Filing Taxes As A Small Business
With almost enough time into the new year for recovering from the holiday season, Tax Day fast approaches. No matter if you’re a new startup or a neighborhood fixture, there’s never a wrong time to establish good practices for record-keeping that will have you prepared to get the most from your fiscal year. When it’s time to file you’ll be ready for the task ahead, which is confusing enough. In addition to your listed expenses and organized receipts these guidelines will make filing as painless as possible.
Make sure to keep track of important dates and be certain of deadlines; these vary for different kinds of business structures. Additional types of tax payments, like payroll, have more frequent due dates.
If filing yourself, know the correct forms you need for your business, on top of your personal 1040. Sole proprietors report profit and loss on a Schedule C. Partnerships report income, losses, and expenses on a Schedule K-1, which is usually filed with a Form 1065. Corporations show gains, losses, income, deductions, and credits on Form 1120 or 1120S. You may also need special forms for specific situations, like a home-based business or self-employment tax.
As you become a record-keeping ninja, it’ll be much easier to gather the information you’ll need to file accurately and make the most of your deductions. Knowing what documents you’ll need is also helpful. Prepare in advance all income statements, payroll sheets, bank and credit statements, depreciation schedules, receipts for expenses and large purchases.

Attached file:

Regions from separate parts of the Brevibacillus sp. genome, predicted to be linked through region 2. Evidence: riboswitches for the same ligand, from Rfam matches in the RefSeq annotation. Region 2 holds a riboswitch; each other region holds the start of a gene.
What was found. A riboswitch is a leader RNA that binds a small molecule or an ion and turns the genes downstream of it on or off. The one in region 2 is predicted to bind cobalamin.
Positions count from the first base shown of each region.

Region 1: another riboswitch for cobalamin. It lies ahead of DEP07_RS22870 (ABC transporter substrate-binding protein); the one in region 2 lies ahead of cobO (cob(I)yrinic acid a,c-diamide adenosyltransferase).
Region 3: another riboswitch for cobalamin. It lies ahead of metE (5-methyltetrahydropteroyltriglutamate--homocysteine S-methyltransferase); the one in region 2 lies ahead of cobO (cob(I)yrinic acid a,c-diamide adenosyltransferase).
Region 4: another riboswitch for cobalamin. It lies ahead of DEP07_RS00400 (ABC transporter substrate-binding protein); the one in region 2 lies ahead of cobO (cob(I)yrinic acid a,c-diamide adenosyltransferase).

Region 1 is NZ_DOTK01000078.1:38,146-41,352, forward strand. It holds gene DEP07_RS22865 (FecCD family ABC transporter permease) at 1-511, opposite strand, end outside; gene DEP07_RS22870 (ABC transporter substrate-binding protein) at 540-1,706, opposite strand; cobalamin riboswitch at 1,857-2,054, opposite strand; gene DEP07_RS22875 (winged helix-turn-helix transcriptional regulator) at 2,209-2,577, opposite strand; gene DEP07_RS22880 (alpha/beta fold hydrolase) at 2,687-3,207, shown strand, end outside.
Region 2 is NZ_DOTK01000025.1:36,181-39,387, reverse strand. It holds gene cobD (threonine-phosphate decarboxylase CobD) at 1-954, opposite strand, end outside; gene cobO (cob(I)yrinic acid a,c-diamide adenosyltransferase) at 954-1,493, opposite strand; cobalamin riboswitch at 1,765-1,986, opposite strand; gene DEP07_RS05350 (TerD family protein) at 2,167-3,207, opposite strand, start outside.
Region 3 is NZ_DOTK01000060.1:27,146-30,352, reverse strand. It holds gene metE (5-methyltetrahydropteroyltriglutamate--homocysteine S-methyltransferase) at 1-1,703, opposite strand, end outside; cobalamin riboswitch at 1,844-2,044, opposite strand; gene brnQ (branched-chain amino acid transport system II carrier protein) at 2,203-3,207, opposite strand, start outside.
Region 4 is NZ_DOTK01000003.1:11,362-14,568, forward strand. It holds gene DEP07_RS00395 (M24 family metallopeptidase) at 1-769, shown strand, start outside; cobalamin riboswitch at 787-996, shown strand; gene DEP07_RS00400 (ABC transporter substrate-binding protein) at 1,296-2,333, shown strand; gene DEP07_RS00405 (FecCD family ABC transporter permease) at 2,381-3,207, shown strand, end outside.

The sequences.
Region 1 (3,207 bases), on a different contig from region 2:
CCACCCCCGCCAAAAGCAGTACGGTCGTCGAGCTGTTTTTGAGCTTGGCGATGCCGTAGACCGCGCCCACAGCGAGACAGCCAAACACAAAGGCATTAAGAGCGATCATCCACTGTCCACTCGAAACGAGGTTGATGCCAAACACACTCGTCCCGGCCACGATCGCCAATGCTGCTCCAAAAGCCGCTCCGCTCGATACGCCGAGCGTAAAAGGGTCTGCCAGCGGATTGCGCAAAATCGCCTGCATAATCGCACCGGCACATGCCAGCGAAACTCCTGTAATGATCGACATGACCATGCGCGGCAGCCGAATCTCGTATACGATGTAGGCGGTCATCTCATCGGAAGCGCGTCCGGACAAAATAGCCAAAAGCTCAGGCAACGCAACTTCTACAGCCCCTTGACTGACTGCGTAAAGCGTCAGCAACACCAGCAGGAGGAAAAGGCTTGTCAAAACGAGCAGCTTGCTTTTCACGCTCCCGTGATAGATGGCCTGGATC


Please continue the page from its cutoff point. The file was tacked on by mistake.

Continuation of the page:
If you’ve been freelancing, even part-time, your income is taxable. The IRS expects you to pay roughly 30% of your wages (after deductible expenses) to be estimated and paid quarterly.
Operating or taking your business across state lines will affect your filing, and you’ll need to file for the states you’ve lived and have worked in. Different states have different rules but you should almost always be ready to pay sales, payroll, and property taxes. Additionally, whether or not certain types of debt forgiveness are taxable, as income, will also change by state.
In many cases tax filing can be straightforward enough to handle on your own, especially with good organization and preparation. But it may be worth hiring a reputable tax pro simply for the peace of mind in knowing that not only are your bases covered, but also you’ve exhausted every deduction and retained all that you’re entitled to.